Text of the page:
MIB has to pay out for injury suffered on private land, says CA


Gauler: Ruling is logical extension

The Court of Appeal has upheld a ruling that the Motor Insurers Bureau (MIB) has to pay compensation to a man injured by an uninsured vehicle, even though it was on private land.

Michael Lewis, 73, suffered severe spinal cord injuries when he was chased across private land, while on foot, by the land owner, who was driving a 4×4 Nissan Terrano.

The incident left him a tetraplegic and in need of permanent ongoing care. As the driver was uninsured, the MIB acted as the defendant.

At first instance, the MIB argued that its liability was limited because the Road Traffic Act 1998 and Uninsured Drivers Agreement 1999 only applied to injuries caused by a vehicle on a road or other public place.

But Mr Justice Soole agreed with the claimant that the European Court of Justice’s 2016 decision in Vnuk and subsequent decisions made it clear that a 2009 EU directive required compulsory insurance for vehicles on private land.

He went on to find that this should apply directly against the MIB as it was an ‘emanation of the state’, even though it was a private law body that contracted with the government to provide its service.

Giving the ruling of the Court of Appeal, Lord Justice Flaux said: “The UK government has failed to fulfil its obligation under article 3 of the 2009 directive to ensure that civil liability in respect of the use of motor vehicles on private land is the subject of a scheme of compulsory motor insurance.

“That the government is under that obligation in respect of the use of vehicles on private land cannot be doubted in view of the judgment of the CJEU in Vnuk and [subsequent CJEU judgments].

“The government has also failed to comply with its co-extensive obligation under article 10 to assign responsibility for meeting that liability to the compensation body contemplated by that article.” This was the MIB, Flaux LJ said.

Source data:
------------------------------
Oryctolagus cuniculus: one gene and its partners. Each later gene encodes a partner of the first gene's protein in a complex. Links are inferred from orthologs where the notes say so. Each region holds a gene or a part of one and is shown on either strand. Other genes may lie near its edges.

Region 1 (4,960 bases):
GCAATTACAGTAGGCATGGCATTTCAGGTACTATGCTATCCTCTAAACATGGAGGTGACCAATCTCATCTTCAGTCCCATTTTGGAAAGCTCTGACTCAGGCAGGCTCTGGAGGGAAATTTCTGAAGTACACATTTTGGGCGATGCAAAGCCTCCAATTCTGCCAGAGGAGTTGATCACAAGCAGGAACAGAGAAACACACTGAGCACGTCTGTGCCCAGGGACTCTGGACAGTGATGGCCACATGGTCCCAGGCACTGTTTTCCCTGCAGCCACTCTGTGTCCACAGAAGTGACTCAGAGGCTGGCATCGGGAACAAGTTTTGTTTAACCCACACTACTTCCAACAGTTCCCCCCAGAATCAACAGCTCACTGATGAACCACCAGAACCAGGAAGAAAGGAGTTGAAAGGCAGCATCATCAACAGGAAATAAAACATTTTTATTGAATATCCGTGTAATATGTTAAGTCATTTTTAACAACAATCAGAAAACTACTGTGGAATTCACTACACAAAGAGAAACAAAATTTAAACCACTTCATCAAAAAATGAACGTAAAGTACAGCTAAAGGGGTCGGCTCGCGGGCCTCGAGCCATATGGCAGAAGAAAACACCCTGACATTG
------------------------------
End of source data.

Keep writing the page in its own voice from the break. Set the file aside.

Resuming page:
Mr Lewis’s solicitor, David Gauler of Thompsons, said the ruling was “a logical extension and opens the door to others injured in similar circumstances to claim compensation”.

He added: “The MIB will still be able to exclude claimants under the untraced scheme if they deem that they have not fully co-operated with the police, and there are additional mandatory reporting requirements on victims which aren’t necessary in a standard insurance claim, but by this decision the Court of Appeal has shut off their rejecting claims from those injured on private land.

“It has also provided a potential legal mechanism to challenge those other exclusions, by relying on the EU directive to force the MIB to comply with their obligation to compensate the victims of motor accidents.

“Given its reliance on EU law, this ruling could be lost if we leave the European Union. This positive change for victims will be under threat, along with other EU-led advancements in personal injury law, if Brexit happens.”

Weightmans acted for the MIB.

Mark Walsh, a partner at fellow insurance law firm Kennedys, commented: “The Court of Appeal has made clear what most in the motor claims arena have felt was the case for some time, that the requirements of the Road Traffic Act 1998 are not compatible with the UK’s wider obligations under EU law…

“We can expect the MIB to move swiftly to amend its rules to ensure that it can pass on such liabilities if there is an insurer that has issued a policy on the motor vehicle involved.”




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